What is Biceps Tendonitis? The Symptoms & Treatment Options

Written by Leon Mao
Physiotherapist, University of Melbourne
Medically reviewed by Dr Gina Arena
Research Fellow, University of Western Australia
Reviewed on April 4, 2022
Contributed by Jamie Page
Physiotherapist, Salford University

Man at the gym lifting weights and doing bicep curls

According to the Australian Institute of Health and Welfare, 2,430 people went to the hospital with bicep muscle and tendon related injuries.[1] This is likely to be underestimated as people diagnosed with these conditions are not usually seen in hospitals. Researchers also showed that 12% of elite athletes playing overhead sports (e.g. swimming, volleyball) had a biceps tendon injury.[2]

Biceps tendonitis is particularly common in high-level overhead sports, as the repetitive stress on the shoulder can aggravate the biceps tendon. However, biceps tendonitis is rarely diagnosed on its own and is a sign that there could be other underlying shoulder injuries (e.g. rotator cuff tendinopathy, impingement syndrome).

Read on to understand what you should know about biceps tendonitis; the risk factors, treatment options and expected recovery time.

What is Biceps Tendonitis?

Biceps tendonitis (biceps tendinopathy) describes pain at the front of the shoulder and less commonly the elbow due to inflammation of the biceps tendon(s). Over time, tendons between the bicep muscle(s) and bones can also experience structural changes, such as swelling and loosening.

What are the symptoms of biceps tendonitis?

Symptoms of biceps tendonitis include pain at the front of the shoulder that extends down the front of the arm. People may also experience clicking or grating as well as pain that increases with movement, particularly with overhead activities.

Common symptoms of biceps tendonitis

  • Deep aching pain and tenderness in the front part of the shoulder

  • Pain that worsens with repetitive activities, lifting or pulling motions

  • Pain that is aggravated by overhead movements

  • Clicking or popping sensation during shoulder movements

  • Muscle weakness of the biceps muscle

  • Pain that radiates toward the neck or down the arm

What causes biceps tendonitis?

Biceps tendonitis is caused by overuse and repetitive movement. The activities that most commonly cause biceps tendonitis are sports such as swimming, tennis and cricket, as well as work that requires repetitive heavy lifting.

Common causes of biceps tendonitis

  • Overuse of the bicep tendon

  • Poor posture

  • Excessive heavy lifting

  • Poor throwing techniques in sports

  • Repetitive injury of the biceps tendon

  • Shoulder impingement

Sports that increase the risk of biceps tendonitis

Sports that involve repeated overhead arm movements or contact sports that put the biceps tendon under a lot of tension increases your risk of having biceps tendonitis.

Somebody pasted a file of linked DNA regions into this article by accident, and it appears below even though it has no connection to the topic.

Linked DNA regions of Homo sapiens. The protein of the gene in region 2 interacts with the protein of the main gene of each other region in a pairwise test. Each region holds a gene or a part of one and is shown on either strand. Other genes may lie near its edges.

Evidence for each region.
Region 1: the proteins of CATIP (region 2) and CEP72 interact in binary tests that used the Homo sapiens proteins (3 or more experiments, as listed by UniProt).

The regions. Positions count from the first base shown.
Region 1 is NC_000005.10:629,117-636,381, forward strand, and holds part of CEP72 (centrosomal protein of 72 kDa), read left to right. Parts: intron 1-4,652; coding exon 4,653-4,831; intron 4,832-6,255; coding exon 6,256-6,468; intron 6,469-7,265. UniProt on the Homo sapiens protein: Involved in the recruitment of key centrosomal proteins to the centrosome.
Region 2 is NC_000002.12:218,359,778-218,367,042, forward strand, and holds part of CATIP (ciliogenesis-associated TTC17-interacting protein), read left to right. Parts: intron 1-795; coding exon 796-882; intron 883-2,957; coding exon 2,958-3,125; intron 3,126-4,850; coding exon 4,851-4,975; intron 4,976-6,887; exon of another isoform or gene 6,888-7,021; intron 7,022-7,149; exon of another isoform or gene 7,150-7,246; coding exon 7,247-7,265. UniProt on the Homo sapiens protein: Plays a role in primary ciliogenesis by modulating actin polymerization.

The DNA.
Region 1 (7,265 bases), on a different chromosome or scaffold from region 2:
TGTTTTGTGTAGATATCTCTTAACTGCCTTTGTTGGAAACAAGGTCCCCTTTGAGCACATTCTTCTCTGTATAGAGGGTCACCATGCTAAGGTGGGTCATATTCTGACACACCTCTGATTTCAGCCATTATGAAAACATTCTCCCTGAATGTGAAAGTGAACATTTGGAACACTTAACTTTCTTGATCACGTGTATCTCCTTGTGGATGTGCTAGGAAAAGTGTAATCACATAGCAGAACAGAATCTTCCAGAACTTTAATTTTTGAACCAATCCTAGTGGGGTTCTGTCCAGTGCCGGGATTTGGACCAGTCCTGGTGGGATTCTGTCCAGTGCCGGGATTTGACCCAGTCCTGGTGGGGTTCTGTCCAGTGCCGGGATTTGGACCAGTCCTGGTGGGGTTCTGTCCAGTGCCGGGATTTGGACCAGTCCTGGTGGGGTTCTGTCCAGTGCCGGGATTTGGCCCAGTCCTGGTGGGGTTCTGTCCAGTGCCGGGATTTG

Here is a list of the most common sports that can result in biceps tendonitis:

  • Swimming

  • Gymnastics

  • Football

  • Rock climbing

  • Cricket

How is biceps tendonitis diagnosed?

Biceps tendonitis can be frustrating and cause a lot of pain during activities. In addition, this condition may progress and lead to tendon tears that will limit the mobility of your shoulder if left untreated.

There are several options available when it comes to diagnosing your injury as biceps tendonitis. One of the most common and most recommended by Australian GPs is an assessment from a physiotherapist.

Physiotherapists are rehabilitation experts that can effectively diagnose and treat tendon injuries such as biceps tendonitis.

A physiotherapy assessment is similar to your visit with a GP. Your physiotherapist will start with a consultation and ask you about your medical history and lifestyle. Use this time to discuss relevant information about your injury and pain.

After establishing a background of your condition, your physiotherapist will perform a physical test to identify the specific cause of your injury and rule out other conditions.

After your initial assessment, your physiotherapist will guide you through your treatment program.

This will include:

  • Timeline of recovery

  • Exercises to support your recovery even at home

  • Expert advice and education

  • Tailored treatment program based on your lifestyle.

How is biceps tendonitis treated?

Biceps tendonitis is an overuse injury and can happen over time. Symptoms of pain and discomfort during activities may come and go, but your activities will only lead to more complications unless you address the root cause of your problem.

There are several options when it comes to treating biceps tendonitis. One of the more common and the treatment option referred to by Australian GPs the most frequently is physiotherapy.

Physiotherapists routinely see sporting injuries such as biceps tendonitis and they are in the best position to give quality care and rehabilitate you back to your pre-injured state.

Your treatment will focus on decreasing your pain, improving your mobility, and increasing the strength of shoulder musculature to provide better stability in the shoulder region.

Depending on the severity of your biceps tendonitis, a physiotherapist may provide you with a combination of the following types of treatments:

  • Therapeutic Exercises - Exercises to correct impairments, especially restoring the rhythm and natural movement of the shoulder joint.

  • Manual Therapy - Hands-on techniques used by your physiotherapist to improve your joint mobility and decrease your pain.

  • Strengthening Exercises - Strengthening of your shoulder muscles to improve stability and control of the surrounding muscles.

  • Soft Tissue Mobilisation - Hands-on massage-like treatment to stimulate muscle relaxation and improve blood circulation in the area of your neck and biceps tendon.